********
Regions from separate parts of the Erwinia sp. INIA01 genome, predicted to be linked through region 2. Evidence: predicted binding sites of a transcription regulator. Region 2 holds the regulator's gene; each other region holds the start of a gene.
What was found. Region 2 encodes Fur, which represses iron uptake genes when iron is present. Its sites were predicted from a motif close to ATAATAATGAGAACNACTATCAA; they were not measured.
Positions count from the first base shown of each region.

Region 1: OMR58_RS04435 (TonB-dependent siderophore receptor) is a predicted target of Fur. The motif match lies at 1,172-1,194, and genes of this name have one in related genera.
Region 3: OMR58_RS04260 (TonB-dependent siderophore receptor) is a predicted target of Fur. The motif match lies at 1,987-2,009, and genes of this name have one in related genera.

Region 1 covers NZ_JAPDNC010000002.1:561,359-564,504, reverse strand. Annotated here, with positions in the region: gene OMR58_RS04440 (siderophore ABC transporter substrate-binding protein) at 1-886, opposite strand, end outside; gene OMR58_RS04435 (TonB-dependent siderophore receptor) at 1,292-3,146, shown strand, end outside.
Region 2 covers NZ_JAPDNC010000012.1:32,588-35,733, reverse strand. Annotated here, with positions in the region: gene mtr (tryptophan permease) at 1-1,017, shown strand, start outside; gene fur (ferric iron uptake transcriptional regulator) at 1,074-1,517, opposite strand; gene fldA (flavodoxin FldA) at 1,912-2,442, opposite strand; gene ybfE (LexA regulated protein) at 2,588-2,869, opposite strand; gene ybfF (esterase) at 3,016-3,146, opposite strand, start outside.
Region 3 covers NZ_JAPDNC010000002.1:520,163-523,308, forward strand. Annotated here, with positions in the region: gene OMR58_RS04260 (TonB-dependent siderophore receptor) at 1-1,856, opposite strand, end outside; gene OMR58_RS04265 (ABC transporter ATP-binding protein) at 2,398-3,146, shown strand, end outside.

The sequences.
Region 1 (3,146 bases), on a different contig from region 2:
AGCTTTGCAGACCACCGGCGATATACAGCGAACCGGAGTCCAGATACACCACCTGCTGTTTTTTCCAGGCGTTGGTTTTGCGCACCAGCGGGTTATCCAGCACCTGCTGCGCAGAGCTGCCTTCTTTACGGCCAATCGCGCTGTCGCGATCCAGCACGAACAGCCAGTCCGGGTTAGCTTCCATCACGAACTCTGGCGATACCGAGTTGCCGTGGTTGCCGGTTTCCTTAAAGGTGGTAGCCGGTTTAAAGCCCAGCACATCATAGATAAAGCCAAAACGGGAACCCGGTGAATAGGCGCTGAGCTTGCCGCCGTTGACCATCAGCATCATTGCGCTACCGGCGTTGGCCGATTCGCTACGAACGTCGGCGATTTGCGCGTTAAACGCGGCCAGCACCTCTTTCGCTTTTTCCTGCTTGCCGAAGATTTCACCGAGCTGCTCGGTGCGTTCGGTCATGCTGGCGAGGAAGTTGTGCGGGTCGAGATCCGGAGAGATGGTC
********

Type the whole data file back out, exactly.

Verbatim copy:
Regions from separate parts of the Erwinia sp. INIA01 genome, predicted to be linked through region 2. Evidence: predicted binding sites of a transcription regulator. Region 2 holds the regulator's gene; each other region holds the start of a gene.
What was found. Region 2 encodes Fur, which represses iron uptake genes when iron is present. Its sites were predicted from a motif close to ATAATAATGAGAACNACTATCAA; they were not measured.
Positions count from the first base shown of each region.

Region 1: OMR58_RS04435 (TonB-dependent siderophore receptor) is a predicted target of Fur. The motif match lies at 1,172-1,194, and genes of this name have one in related genera.
Region 3: OMR58_RS04260 (TonB-dependent siderophore receptor) is a predicted target of Fur. The motif match lies at 1,987-2,009, and genes of this name have one in related genera.

Region 1 covers NZ_JAPDNC010000002.1:561,359-564,504, reverse strand. Annotated here, with positions in the region: gene OMR58_RS04440 (siderophore ABC transporter substrate-binding protein) at 1-886, opposite strand, end outside; gene OMR58_RS04435 (TonB-dependent siderophore receptor) at 1,292-3,146, shown strand, end outside.
Region 2 covers NZ_JAPDNC010000012.1:32,588-35,733, reverse strand. Annotated here, with positions in the region: gene mtr (tryptophan permease) at 1-1,017, shown strand, start outside; gene fur (ferric iron uptake transcriptional regulator) at 1,074-1,517, opposite strand; gene fldA (flavodoxin FldA) at 1,912-2,442, opposite strand; gene ybfE (LexA regulated protein) at 2,588-2,869, opposite strand; gene ybfF (esterase) at 3,016-3,146, opposite strand, start outside.
Region 3 covers NZ_JAPDNC010000002.1:520,163-523,308, forward strand. Annotated here, with positions in the region: gene OMR58_RS04260 (TonB-dependent siderophore receptor) at 1-1,856, opposite strand, end outside; gene OMR58_RS04265 (ABC transporter ATP-binding protein) at 2,398-3,146, shown strand, end outside.

The sequences.
Region 1 (3,146 bases), on a different contig from region 2:
AGCTTTGCAGACCACCGGCGATATACAGCGAACCGGAGTCCAGATACACCACCTGCTGTTTTTTCCAGGCGTTGGTTTTGCGCACCAGCGGGTTATCCAGCACCTGCTGCGCAGAGCTGCCTTCTTTACGGCCAATCGCGCTGTCGCGATCCAGCACGAACAGCCAGTCCGGGTTAGCTTCCATCACGAACTCTGGCGATACCGAGTTGCCGTGGTTGCCGGTTTCCTTAAAGGTGGTAGCCGGTTTAAAGCCCAGCACATCATAGATAAAGCCAAAACGGGAACCCGGTGAATAGGCGCTGAGCTTGCCGCCGTTGACCATCAGCATCATTGCGCTACCGGCGTTGGCCGATTCGCTACGAACGTCGGCGATTTGCGCGTTAAACGCGGCCAGCACCTCTTTCGCTTTTTCCTGCTTGCCGAAGATTTCACCGAGCTGCTCGGTGCGTTCGGTCATGCTGGCGAGGAAGTTGTGCGGGTCGAGATCCGGAGAGATGGTC